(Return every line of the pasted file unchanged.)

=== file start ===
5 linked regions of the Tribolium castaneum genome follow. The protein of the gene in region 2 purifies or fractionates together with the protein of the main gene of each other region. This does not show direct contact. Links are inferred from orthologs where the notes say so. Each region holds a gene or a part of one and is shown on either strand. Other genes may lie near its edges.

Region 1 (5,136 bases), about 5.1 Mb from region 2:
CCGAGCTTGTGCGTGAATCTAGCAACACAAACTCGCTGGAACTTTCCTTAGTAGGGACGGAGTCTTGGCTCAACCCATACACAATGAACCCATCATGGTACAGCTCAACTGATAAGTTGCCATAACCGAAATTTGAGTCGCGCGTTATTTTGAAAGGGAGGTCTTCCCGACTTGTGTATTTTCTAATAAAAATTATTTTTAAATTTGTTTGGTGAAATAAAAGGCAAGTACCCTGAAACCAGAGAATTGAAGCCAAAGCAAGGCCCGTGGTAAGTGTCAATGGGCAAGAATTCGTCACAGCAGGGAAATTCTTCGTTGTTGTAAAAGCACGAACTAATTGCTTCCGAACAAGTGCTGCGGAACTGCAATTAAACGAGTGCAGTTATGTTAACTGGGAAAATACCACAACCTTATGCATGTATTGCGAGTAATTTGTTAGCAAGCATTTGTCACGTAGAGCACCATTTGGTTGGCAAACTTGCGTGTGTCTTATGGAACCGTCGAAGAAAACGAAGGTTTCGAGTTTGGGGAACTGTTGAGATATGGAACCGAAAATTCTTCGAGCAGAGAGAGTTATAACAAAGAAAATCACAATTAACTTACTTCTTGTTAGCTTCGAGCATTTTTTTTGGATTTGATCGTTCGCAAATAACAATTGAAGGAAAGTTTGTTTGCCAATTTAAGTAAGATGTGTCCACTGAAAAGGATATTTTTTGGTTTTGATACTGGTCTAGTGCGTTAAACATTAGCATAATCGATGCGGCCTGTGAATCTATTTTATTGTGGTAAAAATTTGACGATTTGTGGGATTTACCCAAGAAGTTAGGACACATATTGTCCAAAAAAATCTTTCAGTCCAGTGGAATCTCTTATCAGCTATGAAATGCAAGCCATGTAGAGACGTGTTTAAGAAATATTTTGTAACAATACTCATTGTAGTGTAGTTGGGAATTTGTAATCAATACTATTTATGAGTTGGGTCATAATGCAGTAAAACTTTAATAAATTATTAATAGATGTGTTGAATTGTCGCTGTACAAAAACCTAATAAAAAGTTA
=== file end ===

5 linked regions of the Tribolium castaneum genome follow. The protein of the gene in region 2 purifies or fractionates together with the protein of the main gene of each other region. This does not show direct contact. Links are inferred from orthologs where the notes say so. Each region holds a gene or a part of one and is shown on either strand. Other genes may lie near its edges.

Region 1 (5,136 bases), about 5.1 Mb from region 2:
CCGAGCTTGTGCGTGAATCTAGCAACACAAACTCGCTGGAACTTTCCTTAGTAGGGACGGAGTCTTGGCTCAACCCATACACAATGAACCCATCATGGTACAGCTCAACTGATAAGTTGCCATAACCGAAATTTGAGTCGCGCGTTATTTTGAAAGGGAGGTCTTCCCGACTTGTGTATTTTCTAATAAAAATTATTTTTAAATTTGTTTGGTGAAATAAAAGGCAAGTACCCTGAAACCAGAGAATTGAAGCCAAAGCAAGGCCCGTGGTAAGTGTCAATGGGCAAGAATTCGTCACAGCAGGGAAATTCTTCGTTGTTGTAAAAGCACGAACTAATTGCTTCCGAACAAGTGCTGCGGAACTGCAATTAAACGAGTGCAGTTATGTTAACTGGGAAAATACCACAACCTTATGCATGTATTGCGAGTAATTTGTTAGCAAGCATTTGTCACGTAGAGCACCATTTGGTTGGCAAACTTGCGTGTGTCTTATGGAACCGTCGAAGAAAACGAAGGTTTCGAGTTTGGGGAACTGTTGAGATATGGAACCGAAAATTCTTCGAGCAGAGAGAGTTATAACAAAGAAAATCACAATTAACTTACTTCTTGTTAGCTTCGAGCATTTTTTTTGGATTTGATCGTTCGCAAATAACAATTGAAGGAAAGTTTGTTTGCCAATTTAAGTAAGATGTGTCCACTGAAAAGGATATTTTTTGGTTTTGATACTGGTCTAGTGCGTTAAACATTAGCATAATCGATGCGGCCTGTGAATCTATTTTATTGTGGTAAAAATTTGACGATTTGTGGGATTTACCCAAGAAGTTAGGACACATATTGTCCAAAAAAATCTTTCAGTCCAGTGGAATCTCTTATCAGCTATGAAATGCAAGCCATGTAGAGACGTGTTTAAGAAATATTTTGTAACAATACTCATTGTAGTGTAGTTGGGAATTTGTAATCAATACTATTTATGAGTTGGGTCATAATGCAGTAAAACTTTAATAAATTATTAATAGATGTGTTGAATTGTCGCTGTACAAAAACCTAATAAAAAGTTA